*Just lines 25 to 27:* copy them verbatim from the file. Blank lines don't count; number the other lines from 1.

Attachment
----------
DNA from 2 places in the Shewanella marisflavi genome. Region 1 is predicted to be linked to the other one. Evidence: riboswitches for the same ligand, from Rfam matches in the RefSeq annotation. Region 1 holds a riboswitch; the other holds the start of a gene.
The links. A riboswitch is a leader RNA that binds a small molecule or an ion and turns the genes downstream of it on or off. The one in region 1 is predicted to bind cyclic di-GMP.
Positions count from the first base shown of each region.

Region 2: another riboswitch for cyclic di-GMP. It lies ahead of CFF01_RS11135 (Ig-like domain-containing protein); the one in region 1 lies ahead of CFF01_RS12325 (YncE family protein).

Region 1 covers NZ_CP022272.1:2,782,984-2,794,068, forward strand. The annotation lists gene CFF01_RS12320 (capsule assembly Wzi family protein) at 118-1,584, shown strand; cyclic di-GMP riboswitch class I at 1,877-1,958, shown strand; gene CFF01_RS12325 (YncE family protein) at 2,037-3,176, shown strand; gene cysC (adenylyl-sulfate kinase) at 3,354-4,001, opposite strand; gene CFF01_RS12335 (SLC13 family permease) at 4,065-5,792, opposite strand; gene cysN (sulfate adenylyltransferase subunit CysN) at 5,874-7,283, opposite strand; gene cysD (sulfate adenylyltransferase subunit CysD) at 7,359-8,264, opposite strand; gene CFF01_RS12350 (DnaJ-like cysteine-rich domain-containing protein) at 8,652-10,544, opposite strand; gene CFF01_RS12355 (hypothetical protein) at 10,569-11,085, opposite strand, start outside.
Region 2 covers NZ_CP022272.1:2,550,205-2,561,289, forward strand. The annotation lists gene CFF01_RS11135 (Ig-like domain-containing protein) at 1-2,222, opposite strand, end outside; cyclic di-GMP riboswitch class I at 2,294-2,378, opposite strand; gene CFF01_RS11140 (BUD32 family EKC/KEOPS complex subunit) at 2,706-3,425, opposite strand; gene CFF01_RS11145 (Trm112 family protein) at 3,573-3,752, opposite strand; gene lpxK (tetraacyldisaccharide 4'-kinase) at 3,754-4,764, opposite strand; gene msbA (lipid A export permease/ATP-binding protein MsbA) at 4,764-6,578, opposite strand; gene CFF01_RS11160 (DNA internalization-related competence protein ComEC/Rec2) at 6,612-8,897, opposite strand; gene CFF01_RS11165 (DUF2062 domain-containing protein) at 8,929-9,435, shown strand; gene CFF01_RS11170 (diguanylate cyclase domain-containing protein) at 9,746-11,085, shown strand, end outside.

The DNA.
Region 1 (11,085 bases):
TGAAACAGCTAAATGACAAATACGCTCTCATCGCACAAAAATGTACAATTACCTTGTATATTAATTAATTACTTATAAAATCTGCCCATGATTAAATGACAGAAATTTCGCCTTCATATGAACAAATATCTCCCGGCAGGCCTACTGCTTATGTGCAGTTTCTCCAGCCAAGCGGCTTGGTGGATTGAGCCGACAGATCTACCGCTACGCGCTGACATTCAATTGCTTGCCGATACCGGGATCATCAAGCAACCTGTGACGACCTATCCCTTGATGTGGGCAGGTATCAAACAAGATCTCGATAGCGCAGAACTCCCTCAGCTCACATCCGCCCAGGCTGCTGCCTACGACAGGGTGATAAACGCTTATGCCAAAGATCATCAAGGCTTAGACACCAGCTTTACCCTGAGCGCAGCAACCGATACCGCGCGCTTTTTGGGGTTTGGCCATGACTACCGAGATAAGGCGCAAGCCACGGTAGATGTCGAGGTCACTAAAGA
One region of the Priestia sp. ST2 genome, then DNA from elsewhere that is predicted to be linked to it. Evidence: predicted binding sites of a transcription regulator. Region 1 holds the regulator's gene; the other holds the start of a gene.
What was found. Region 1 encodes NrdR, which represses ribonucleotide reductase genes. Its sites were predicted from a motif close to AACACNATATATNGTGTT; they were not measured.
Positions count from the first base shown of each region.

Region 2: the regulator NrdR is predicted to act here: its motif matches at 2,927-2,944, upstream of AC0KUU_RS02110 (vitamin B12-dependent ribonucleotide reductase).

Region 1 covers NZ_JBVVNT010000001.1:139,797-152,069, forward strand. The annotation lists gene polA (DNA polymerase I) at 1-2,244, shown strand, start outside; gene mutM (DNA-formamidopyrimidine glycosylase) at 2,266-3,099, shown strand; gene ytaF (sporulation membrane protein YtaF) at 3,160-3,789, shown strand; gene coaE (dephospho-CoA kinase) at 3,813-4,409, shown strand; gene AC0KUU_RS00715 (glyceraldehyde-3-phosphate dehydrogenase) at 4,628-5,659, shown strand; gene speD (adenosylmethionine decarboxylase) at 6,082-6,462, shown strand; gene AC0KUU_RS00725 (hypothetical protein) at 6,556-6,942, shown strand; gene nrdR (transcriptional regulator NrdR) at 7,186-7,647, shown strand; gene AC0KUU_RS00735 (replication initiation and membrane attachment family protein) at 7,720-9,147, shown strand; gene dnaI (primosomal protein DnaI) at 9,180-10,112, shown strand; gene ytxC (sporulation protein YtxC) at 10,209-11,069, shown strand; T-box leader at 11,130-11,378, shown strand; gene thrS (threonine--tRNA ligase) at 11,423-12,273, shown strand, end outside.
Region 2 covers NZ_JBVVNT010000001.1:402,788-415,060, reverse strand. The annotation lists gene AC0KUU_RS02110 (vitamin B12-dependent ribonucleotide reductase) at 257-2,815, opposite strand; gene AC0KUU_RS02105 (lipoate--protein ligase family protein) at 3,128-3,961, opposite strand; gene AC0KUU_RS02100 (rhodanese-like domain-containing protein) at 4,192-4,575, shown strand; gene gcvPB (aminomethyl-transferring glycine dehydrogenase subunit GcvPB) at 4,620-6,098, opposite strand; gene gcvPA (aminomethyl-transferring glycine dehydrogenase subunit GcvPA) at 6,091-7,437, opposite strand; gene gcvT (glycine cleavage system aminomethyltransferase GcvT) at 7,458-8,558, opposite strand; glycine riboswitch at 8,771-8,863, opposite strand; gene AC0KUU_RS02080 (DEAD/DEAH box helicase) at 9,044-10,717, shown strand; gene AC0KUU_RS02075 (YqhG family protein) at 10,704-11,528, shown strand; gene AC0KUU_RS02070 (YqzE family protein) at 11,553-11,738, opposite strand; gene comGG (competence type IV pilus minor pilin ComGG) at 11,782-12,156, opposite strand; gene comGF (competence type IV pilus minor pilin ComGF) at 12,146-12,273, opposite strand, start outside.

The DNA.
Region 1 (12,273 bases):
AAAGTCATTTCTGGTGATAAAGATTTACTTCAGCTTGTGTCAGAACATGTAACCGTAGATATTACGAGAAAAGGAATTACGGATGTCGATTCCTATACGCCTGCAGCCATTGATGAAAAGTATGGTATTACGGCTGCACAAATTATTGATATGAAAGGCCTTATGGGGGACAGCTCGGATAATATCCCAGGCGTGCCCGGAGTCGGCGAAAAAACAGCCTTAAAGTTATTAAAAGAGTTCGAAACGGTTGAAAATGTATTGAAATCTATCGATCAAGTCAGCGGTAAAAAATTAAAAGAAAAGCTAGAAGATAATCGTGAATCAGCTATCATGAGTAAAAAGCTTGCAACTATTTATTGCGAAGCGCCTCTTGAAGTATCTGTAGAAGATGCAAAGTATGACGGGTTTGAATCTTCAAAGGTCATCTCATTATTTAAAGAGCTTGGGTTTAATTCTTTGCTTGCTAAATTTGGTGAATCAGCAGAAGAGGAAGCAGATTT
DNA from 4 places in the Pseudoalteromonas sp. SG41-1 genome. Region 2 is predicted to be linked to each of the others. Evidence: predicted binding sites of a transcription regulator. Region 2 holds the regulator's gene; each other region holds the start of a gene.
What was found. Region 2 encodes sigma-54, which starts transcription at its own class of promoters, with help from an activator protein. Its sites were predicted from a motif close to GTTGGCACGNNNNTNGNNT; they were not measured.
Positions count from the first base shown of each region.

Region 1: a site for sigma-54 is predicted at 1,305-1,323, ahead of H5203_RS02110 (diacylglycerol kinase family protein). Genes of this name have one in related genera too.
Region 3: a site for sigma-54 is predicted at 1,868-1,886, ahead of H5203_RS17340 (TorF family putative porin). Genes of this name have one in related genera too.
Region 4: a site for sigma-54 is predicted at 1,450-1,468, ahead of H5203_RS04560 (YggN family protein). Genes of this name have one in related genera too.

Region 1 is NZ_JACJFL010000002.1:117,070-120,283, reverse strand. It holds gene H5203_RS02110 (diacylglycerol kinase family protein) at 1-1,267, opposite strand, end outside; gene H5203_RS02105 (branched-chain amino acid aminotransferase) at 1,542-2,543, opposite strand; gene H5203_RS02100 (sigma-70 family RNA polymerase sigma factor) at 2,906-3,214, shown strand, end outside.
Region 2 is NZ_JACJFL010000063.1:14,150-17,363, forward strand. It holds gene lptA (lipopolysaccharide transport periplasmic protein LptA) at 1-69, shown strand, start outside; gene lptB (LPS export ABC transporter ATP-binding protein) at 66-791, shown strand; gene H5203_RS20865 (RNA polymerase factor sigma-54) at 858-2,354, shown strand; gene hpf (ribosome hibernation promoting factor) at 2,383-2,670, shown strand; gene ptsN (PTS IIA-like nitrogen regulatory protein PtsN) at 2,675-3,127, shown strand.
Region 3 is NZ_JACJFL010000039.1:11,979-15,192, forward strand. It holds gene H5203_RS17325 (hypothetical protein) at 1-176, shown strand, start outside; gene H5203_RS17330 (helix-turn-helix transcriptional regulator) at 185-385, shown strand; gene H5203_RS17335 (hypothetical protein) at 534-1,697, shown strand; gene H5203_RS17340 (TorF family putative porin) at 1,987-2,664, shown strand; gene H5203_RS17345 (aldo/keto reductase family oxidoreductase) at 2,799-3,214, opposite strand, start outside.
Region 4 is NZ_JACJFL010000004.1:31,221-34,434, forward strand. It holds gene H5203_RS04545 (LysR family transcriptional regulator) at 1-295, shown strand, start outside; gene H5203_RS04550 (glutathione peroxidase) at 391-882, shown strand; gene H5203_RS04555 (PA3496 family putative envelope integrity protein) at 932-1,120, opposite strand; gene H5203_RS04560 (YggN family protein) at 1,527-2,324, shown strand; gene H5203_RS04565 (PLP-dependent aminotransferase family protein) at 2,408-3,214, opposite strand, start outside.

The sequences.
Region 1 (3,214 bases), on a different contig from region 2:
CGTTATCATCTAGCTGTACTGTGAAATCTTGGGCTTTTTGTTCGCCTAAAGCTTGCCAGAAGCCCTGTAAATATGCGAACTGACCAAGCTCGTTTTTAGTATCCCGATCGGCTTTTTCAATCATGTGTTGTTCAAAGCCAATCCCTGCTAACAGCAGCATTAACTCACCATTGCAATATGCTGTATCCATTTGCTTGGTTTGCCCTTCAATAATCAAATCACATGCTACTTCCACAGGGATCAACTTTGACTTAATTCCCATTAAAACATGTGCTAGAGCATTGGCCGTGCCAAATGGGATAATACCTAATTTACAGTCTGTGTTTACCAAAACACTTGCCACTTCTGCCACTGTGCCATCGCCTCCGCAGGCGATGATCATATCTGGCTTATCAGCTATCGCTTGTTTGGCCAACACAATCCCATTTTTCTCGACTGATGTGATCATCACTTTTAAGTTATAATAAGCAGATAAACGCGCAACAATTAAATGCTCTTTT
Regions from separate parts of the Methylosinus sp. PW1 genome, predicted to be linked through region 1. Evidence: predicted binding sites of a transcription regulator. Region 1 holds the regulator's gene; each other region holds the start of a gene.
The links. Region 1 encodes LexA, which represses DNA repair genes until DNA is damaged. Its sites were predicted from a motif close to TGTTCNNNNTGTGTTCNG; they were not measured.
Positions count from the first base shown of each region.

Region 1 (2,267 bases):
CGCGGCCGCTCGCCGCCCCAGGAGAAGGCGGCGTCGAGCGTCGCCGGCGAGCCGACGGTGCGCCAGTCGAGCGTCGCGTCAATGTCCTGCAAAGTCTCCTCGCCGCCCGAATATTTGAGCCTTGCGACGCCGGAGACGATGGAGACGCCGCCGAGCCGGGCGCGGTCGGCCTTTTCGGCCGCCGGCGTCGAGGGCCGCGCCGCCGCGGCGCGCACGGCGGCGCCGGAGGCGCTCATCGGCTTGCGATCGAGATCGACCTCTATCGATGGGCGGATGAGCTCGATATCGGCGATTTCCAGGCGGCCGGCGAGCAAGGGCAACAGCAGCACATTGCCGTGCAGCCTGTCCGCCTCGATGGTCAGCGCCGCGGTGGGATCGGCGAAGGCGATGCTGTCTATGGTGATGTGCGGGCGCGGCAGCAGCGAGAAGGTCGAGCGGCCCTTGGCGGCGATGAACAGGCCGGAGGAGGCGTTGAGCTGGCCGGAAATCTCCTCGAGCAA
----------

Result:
Region 1 is NZ_JACJFL010000002.1:117,070-120,283, reverse strand. It holds gene H5203_RS02110 (diacylglycerol kinase family protein) at 1-1,267, opposite strand, end outside; gene H5203_RS02105 (branched-chain amino acid aminotransferase) at 1,542-2,543, opposite strand; gene H5203_RS02100 (sigma-70 family RNA polymerase sigma factor) at 2,906-3,214, shown strand, end outside.
Region 2 is NZ_JACJFL010000063.1:14,150-17,363, forward strand. It holds gene lptA (lipopolysaccharide transport periplasmic protein LptA) at 1-69, shown strand, start outside; gene lptB (LPS export ABC transporter ATP-binding protein) at 66-791, shown strand; gene H5203_RS20865 (RNA polymerase factor sigma-54) at 858-2,354, shown strand; gene hpf (ribosome hibernation promoting factor) at 2,383-2,670, shown strand; gene ptsN (PTS IIA-like nitrogen regulatory protein PtsN) at 2,675-3,127, shown strand.
Region 3 is NZ_JACJFL010000039.1:11,979-15,192, forward strand. It holds gene H5203_RS17325 (hypothetical protein) at 1-176, shown strand, start outside; gene H5203_RS17330 (helix-turn-helix transcriptional regulator) at 185-385, shown strand; gene H5203_RS17335 (hypothetical protein) at 534-1,697, shown strand; gene H5203_RS17340 (TorF family putative porin) at 1,987-2,664, shown strand; gene H5203_RS17345 (aldo/keto reductase family oxidoreductase) at 2,799-3,214, opposite strand, start outside.